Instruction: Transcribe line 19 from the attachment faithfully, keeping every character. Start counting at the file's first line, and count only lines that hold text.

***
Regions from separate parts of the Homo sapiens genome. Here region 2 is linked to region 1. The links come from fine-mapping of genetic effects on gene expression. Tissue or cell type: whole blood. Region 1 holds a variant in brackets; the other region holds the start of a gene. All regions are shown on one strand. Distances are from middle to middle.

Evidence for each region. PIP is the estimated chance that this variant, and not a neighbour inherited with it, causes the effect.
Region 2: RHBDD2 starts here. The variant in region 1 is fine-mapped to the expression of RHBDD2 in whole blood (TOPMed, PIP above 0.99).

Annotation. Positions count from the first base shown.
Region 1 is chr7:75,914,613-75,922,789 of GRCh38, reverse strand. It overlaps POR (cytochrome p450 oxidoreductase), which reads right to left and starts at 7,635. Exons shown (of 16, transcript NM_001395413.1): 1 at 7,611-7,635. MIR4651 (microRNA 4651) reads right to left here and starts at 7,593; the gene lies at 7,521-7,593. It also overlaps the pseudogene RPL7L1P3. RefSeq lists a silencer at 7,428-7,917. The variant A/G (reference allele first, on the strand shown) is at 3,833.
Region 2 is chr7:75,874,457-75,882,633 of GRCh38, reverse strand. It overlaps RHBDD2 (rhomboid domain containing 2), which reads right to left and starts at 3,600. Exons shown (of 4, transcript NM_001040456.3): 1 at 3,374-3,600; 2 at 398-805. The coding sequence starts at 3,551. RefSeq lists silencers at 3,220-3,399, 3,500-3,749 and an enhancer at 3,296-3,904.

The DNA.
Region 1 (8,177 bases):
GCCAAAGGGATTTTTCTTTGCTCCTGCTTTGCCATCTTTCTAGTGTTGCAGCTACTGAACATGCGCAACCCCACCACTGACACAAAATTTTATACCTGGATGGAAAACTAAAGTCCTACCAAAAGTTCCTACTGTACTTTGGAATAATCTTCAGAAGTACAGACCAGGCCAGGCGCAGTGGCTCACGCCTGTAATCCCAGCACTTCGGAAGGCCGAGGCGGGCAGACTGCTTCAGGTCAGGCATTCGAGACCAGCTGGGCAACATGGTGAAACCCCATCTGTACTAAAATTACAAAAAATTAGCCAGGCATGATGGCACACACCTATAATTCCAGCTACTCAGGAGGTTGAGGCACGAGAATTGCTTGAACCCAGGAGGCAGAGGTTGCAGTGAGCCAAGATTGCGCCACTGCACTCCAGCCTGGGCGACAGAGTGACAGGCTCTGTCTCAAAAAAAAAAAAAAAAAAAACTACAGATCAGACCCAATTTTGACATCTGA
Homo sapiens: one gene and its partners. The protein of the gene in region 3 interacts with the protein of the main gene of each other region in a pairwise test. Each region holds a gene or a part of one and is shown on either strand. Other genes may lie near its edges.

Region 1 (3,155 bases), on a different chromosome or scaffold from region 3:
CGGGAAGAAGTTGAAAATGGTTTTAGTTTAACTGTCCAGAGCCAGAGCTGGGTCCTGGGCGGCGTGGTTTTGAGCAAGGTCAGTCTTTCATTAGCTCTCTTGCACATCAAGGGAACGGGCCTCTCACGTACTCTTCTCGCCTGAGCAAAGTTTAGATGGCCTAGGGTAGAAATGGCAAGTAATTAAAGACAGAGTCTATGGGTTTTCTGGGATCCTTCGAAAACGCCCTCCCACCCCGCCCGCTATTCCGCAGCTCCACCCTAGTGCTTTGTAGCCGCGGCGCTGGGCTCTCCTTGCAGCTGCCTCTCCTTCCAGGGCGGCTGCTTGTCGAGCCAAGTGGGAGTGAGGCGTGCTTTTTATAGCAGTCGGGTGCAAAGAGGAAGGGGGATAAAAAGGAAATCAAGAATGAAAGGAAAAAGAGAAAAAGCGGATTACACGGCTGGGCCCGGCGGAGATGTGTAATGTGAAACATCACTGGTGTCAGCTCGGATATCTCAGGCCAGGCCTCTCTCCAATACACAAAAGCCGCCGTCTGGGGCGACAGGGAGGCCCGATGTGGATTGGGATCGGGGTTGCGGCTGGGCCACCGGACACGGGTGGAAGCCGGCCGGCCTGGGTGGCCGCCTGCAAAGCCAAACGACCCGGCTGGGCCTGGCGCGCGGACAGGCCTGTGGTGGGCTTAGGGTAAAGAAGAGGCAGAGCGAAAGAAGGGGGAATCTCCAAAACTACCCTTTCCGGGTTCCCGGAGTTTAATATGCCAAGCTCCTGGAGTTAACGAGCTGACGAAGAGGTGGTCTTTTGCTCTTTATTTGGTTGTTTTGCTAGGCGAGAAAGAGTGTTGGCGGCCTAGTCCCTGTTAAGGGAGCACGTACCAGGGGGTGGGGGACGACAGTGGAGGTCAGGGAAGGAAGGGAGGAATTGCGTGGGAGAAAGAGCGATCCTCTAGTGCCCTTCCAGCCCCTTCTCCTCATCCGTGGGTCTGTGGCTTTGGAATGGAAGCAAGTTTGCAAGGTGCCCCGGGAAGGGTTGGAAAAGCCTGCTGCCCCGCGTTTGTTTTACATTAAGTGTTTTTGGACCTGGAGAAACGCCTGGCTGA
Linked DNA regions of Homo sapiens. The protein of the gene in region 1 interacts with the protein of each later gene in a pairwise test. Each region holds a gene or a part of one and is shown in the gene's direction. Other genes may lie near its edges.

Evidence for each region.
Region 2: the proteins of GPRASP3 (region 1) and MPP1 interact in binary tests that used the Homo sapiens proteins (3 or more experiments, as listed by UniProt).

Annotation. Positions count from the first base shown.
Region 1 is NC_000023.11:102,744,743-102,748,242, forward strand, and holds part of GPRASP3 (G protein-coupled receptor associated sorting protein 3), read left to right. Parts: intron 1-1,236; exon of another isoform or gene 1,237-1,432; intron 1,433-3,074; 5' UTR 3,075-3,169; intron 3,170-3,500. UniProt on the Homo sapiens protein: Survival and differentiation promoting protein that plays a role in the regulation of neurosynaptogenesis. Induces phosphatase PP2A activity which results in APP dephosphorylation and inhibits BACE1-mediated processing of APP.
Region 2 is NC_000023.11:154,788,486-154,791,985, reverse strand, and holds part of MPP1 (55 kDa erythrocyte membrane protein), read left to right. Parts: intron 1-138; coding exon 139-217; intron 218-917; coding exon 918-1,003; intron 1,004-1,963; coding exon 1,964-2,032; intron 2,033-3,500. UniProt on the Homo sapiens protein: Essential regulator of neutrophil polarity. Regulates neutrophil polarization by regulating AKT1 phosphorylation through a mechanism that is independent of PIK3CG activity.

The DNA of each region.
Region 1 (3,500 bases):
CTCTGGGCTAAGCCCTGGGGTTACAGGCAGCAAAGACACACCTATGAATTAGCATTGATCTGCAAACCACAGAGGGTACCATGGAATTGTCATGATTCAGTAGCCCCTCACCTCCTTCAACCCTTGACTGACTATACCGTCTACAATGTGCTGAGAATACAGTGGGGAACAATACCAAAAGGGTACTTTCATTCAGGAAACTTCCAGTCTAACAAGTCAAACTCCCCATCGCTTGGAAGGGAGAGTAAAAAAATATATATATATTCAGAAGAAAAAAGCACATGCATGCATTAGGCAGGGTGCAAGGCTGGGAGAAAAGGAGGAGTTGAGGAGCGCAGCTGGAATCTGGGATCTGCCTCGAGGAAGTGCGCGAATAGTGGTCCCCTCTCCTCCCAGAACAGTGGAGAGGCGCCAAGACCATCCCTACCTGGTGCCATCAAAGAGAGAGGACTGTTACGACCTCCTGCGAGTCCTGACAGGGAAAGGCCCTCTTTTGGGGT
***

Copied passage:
The DNA of each region.